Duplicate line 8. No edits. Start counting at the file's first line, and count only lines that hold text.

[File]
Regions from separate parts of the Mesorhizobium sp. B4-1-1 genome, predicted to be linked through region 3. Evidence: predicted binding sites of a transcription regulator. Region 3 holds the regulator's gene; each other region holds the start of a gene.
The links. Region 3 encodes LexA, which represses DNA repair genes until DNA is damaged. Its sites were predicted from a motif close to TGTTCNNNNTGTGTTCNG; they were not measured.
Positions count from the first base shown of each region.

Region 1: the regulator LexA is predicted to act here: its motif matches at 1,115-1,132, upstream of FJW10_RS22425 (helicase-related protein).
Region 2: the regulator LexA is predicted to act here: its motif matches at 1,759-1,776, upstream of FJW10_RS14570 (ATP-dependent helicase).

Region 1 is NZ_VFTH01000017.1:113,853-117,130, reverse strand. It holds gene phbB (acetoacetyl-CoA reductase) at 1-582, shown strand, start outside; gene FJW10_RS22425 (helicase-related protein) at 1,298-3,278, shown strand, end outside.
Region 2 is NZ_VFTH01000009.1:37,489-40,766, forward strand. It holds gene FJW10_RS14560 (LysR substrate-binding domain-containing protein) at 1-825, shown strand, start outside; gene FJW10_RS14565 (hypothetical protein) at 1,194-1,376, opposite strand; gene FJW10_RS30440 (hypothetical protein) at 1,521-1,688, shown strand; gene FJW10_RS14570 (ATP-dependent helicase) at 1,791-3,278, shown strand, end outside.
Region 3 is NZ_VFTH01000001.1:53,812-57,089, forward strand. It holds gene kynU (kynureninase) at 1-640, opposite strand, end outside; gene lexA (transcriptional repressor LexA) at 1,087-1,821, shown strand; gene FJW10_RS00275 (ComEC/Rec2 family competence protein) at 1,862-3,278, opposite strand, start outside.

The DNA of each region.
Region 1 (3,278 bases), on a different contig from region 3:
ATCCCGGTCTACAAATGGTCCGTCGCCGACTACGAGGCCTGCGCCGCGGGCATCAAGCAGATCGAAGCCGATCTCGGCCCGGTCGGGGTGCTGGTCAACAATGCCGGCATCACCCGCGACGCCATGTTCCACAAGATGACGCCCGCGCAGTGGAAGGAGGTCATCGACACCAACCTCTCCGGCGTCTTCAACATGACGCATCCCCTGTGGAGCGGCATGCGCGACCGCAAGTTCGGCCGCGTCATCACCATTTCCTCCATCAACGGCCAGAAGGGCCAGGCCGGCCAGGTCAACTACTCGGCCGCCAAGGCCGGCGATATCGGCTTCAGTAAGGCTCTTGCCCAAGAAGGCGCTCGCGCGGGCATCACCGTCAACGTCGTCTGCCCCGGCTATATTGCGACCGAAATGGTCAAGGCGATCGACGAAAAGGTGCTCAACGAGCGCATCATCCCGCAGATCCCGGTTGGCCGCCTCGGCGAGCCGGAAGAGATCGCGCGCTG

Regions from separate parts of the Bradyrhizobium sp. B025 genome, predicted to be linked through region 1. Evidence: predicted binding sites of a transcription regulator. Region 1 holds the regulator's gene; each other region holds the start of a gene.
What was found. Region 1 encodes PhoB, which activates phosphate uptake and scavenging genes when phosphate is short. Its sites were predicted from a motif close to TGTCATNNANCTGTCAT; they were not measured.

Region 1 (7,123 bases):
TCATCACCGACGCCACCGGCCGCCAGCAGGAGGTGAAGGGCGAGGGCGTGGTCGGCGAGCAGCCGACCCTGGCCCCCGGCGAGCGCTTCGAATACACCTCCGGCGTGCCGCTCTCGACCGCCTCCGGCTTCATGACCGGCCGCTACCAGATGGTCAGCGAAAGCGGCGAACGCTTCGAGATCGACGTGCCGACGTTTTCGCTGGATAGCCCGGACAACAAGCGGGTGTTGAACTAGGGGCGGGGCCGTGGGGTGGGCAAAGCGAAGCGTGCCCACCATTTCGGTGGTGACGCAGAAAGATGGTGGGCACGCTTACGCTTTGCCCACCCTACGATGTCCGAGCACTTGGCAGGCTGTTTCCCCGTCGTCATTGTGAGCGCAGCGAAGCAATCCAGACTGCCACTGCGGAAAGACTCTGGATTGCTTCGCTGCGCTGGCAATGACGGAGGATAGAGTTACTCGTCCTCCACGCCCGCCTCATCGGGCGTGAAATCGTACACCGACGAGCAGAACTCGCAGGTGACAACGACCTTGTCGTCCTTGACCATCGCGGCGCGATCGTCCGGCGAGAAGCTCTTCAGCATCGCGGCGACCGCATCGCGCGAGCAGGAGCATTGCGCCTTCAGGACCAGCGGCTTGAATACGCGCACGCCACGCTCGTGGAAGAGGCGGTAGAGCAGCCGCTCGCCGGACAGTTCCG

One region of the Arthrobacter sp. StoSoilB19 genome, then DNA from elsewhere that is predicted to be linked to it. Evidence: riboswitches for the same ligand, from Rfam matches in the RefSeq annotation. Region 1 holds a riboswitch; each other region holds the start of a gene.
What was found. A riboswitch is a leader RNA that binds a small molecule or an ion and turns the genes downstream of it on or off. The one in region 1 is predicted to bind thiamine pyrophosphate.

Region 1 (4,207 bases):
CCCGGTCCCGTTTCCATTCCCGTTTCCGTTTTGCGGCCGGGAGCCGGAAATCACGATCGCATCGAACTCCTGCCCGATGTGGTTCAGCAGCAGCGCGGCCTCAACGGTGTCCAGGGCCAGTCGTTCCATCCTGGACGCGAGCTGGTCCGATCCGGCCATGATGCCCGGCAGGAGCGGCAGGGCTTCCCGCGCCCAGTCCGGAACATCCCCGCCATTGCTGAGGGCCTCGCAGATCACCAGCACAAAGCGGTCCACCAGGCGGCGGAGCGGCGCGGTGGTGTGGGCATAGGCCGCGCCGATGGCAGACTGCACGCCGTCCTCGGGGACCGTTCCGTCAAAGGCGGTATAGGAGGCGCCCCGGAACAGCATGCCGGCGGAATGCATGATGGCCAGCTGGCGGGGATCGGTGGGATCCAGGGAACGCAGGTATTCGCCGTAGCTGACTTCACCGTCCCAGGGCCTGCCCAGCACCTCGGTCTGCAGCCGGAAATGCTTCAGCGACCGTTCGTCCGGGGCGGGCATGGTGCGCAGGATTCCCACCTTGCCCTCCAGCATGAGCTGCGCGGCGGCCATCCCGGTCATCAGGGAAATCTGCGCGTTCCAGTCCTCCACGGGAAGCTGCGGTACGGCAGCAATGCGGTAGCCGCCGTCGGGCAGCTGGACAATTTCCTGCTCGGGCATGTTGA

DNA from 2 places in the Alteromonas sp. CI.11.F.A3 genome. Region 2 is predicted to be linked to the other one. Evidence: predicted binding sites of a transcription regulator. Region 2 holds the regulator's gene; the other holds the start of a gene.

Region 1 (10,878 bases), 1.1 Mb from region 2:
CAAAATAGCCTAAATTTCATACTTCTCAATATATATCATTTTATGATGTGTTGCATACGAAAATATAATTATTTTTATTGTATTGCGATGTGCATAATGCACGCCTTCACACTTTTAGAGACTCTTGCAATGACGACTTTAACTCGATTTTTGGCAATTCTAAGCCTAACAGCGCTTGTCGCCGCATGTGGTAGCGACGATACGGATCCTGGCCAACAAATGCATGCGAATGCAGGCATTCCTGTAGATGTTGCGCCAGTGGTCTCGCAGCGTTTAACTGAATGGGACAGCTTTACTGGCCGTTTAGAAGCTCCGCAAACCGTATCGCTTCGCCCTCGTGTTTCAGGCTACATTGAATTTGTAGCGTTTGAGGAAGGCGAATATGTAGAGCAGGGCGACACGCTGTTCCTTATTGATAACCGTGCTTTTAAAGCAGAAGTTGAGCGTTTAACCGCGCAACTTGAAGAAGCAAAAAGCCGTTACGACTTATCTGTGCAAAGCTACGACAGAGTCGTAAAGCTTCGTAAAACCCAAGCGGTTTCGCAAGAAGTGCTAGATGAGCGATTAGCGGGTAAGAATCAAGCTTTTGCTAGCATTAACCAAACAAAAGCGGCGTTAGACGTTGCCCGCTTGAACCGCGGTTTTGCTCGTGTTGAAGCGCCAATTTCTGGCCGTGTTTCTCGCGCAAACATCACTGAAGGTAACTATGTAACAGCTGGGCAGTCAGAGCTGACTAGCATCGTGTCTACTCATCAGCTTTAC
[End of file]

Region 3 is NZ_VFTH01000001.1:53,812-57,089, forward strand. It holds gene kynU (kynureninase) at 1-640, opposite strand, end outside; gene lexA (transcriptional repressor LexA) at 1,087-1,821, shown strand; gene FJW10_RS00275 (ComEC/Rec2 family competence protein) at 1,862-3,278, opposite strand, start outside.